Energy Transition Divides With EU

While geopolitics have brought Japan and its EU allies closer, they differ greatly on their approaches to the energy transition — and Japan is expected to promote its version of a “realistic energy transition” for Asia at the G7 ministerial climate, energy and environment meeting in Sapporo in April. This envisages a continued role for cleaner LNG and coal in Asian developing economies, seen as key to powering economic growth while reducing greenhouse gas emissions and ensuring affordability. Japan is also expected to urge the EU to show greater support for nuclear and new LNG investments to ensure stability in energy markets.

Indeed, Japanese energy players have quietly blamed the EU’s unrealistic energy policy — include shutting down nuclear power plants with a view to replacing them with renewables — for the current energy crisis, with Japan bearing the brunt of high LNG prices. Japan, which has not introduced a national carbon price, is also wary of new EU trade measures like the carbon border adjustment mechanism. It fears that trade measures to achieve environmental objectives are WTO-incompatible and would make Japan’s exports lose their competitiveness.

Still, under Japan’s 6th strategic energy plan, renewables leapt to a 36%-38% target for power generation, versus the previous 22%-24%, with offshore wind seen as the next frontier for renewables in Japan. But unlike the EU, which wants to phase out coal and favors green hydrogen, Japan promotes co-firing ammonia in coal-fired power plants and prefers to commercialize blue hydrogen/ammonia first, as it believes green hydrogen faces a time lag to commerciality, and is vulnerable to the intermittencies of renewables as feedstocks. Tokyo is also promoting carbon capture and storage (CCS) to decarbonize its emissions.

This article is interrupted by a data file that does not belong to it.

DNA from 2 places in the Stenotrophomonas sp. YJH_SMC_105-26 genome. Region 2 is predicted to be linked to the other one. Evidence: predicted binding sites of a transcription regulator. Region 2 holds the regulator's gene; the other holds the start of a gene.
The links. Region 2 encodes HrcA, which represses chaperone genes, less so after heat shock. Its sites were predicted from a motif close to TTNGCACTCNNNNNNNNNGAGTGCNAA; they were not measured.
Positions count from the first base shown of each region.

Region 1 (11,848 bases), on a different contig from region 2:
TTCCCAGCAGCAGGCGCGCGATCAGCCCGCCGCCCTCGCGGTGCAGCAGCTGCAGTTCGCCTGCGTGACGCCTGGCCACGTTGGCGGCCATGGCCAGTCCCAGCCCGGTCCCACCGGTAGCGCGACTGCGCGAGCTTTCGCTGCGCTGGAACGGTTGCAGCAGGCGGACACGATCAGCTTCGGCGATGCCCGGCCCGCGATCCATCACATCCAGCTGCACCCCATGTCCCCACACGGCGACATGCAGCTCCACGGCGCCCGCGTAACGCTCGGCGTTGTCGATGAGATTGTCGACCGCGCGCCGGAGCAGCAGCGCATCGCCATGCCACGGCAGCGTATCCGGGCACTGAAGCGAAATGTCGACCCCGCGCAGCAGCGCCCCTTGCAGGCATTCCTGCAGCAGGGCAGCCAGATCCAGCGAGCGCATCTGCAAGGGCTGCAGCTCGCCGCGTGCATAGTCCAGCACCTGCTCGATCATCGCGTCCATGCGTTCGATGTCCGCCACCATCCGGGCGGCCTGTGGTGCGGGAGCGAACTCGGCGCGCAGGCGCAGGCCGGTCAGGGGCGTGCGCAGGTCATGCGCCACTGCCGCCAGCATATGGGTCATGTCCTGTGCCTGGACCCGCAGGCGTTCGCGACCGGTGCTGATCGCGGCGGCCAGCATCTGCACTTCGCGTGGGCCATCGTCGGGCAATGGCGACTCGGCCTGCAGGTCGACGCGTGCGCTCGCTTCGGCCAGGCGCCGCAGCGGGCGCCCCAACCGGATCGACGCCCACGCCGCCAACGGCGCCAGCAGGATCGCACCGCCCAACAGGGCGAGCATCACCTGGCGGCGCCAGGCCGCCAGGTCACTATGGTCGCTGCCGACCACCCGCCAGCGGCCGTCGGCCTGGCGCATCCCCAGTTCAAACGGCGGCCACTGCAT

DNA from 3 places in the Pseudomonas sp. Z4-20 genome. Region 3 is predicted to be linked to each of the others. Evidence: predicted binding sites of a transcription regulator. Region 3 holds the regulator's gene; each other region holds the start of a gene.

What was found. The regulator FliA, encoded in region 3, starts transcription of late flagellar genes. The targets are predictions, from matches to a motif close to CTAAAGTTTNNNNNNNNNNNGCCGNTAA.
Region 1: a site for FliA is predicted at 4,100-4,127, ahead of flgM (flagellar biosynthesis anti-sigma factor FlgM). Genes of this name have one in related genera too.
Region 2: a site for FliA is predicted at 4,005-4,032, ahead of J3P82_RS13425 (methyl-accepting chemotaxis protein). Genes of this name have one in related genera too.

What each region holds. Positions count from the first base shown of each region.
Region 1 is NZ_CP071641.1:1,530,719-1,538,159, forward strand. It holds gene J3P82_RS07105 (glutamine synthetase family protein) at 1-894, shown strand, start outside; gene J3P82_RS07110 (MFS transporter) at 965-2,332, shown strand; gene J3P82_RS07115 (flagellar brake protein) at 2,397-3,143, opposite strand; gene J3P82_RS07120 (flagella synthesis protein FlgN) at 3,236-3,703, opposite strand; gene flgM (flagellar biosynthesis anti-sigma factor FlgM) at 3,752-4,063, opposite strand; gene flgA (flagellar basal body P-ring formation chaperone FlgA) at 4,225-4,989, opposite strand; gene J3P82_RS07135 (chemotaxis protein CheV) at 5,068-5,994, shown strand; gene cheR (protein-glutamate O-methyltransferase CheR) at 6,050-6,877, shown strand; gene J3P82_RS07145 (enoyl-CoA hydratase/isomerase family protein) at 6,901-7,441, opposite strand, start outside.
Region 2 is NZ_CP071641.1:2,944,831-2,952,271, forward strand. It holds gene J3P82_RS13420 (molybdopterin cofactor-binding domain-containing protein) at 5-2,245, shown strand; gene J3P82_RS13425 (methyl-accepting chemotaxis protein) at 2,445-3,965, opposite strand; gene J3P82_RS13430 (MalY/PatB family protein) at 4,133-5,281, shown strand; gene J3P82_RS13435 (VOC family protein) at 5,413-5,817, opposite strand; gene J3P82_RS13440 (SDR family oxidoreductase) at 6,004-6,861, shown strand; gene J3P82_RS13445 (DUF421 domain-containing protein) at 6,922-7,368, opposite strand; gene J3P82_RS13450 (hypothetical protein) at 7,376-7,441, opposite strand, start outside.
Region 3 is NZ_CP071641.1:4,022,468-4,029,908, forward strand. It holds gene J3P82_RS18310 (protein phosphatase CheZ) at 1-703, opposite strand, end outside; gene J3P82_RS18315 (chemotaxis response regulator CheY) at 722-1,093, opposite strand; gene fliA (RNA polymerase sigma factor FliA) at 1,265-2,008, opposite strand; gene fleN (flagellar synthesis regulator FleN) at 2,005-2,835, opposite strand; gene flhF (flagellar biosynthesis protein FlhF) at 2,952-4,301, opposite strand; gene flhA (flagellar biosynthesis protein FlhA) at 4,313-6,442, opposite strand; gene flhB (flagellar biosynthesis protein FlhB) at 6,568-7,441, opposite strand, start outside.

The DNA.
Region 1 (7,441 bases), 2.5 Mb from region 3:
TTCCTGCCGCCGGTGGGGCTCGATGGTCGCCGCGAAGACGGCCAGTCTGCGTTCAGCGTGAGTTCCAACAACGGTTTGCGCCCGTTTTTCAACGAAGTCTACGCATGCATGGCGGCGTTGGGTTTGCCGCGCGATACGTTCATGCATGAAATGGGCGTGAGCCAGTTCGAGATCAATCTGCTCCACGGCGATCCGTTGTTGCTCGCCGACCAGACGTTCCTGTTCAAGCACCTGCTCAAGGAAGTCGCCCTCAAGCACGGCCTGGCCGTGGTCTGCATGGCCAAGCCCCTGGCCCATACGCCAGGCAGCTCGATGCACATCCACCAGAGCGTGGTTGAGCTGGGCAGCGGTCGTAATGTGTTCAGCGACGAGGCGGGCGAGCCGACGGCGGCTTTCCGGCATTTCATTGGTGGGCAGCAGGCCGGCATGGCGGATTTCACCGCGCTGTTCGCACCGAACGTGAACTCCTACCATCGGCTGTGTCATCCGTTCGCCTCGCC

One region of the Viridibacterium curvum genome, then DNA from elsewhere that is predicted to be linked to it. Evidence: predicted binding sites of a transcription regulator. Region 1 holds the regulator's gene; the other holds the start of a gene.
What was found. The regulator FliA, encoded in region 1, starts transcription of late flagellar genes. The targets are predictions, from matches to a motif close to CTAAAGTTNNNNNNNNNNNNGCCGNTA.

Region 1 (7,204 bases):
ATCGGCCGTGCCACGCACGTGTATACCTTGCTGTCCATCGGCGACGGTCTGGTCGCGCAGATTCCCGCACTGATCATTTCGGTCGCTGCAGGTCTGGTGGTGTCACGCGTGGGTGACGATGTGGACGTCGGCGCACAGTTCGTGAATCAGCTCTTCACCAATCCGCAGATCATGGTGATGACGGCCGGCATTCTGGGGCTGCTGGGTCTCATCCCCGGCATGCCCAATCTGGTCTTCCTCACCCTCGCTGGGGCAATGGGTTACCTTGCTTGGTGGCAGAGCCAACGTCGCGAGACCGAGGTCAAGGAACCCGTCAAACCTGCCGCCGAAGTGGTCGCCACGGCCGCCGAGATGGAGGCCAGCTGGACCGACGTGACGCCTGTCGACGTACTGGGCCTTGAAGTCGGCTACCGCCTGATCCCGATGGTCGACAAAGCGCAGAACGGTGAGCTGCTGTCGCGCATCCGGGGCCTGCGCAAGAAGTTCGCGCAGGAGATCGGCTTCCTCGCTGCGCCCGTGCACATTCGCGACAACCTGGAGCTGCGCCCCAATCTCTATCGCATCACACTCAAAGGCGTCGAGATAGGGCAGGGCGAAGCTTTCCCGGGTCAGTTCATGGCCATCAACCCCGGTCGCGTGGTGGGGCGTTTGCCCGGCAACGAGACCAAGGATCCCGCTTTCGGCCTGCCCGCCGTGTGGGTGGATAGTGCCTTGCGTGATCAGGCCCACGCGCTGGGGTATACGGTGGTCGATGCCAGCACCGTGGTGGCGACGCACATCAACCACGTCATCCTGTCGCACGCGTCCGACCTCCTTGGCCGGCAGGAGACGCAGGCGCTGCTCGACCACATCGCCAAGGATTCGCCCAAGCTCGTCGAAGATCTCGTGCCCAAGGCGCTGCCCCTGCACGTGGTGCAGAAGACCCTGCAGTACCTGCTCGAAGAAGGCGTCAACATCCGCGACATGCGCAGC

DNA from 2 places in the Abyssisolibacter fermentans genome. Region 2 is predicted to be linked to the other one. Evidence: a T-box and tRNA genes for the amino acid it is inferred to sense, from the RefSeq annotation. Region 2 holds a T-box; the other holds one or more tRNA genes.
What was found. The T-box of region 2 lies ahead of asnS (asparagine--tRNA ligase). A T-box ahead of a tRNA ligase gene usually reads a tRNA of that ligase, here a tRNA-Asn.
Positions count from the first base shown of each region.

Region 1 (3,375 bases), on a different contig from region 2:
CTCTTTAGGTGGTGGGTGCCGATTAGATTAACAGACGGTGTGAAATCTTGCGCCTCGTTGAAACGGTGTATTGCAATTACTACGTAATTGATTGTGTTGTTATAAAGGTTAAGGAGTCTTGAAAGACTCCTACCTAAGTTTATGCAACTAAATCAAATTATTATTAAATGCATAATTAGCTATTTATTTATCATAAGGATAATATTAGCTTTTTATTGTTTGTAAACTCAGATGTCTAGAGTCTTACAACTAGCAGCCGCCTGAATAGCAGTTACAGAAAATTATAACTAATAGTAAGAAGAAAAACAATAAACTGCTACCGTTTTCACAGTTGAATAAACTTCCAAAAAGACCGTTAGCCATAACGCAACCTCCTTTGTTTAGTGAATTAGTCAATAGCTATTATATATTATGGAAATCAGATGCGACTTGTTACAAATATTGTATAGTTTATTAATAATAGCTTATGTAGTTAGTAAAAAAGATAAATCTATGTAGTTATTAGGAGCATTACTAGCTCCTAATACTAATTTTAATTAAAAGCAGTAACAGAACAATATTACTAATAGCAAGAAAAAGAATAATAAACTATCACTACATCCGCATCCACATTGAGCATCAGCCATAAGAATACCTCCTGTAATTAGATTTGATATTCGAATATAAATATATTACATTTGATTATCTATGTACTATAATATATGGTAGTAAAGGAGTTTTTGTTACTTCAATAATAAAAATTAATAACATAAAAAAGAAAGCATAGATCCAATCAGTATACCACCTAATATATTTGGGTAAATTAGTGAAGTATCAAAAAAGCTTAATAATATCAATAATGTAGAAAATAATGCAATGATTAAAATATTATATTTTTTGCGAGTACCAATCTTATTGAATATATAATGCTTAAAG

Asia Outreach

The current energy crisis and a 2050 carbon neutrality goal have emboldened Japan to make a big change in its post-Fukushima energy policy by pledging to restart idling nuclear reactors, and allow lifetime extensions and even newbuilds. Nuclear is targeted to account for 20%-22% of power generation in 2030, fossil fuels 41% (largely split between LNG and coal), and hydrogen/ammonia 1%. High LNG prices and tight supply have also provided impetus for the Japanese government to push for and help finance new LNG investments, with the US expected to be a key destination.

Japanese companies are also focusing on developing ammonia/hydrogen and CCS technologies that they hope to export to coal-reliant Southeast Asia, in line with Tokyo promoting its “realistic energy transition.” Japanese firms Jera and IHI are carrying out a trial to burn 20% ammonia at a domestic coal-fired power plant, with an eye on replicating this in Indonesia, Vietnam, the Philippines and Thailand, which have young coal fleets and need to ensure energy affordability.

Japan’s industrial approach also works as a political strategy to seek clout in emerging economies that are concerned about China’s increasing assertiveness, and being courted by China. Kishida has secured support from Indonesia for his concept of an “Asia Zero-Emissions Community,” aimed at reducing emissions in Asia while supporting economic growth through Japanese loans and investments — in essence a focused Japanese version of China’s Belt and Road Initiative.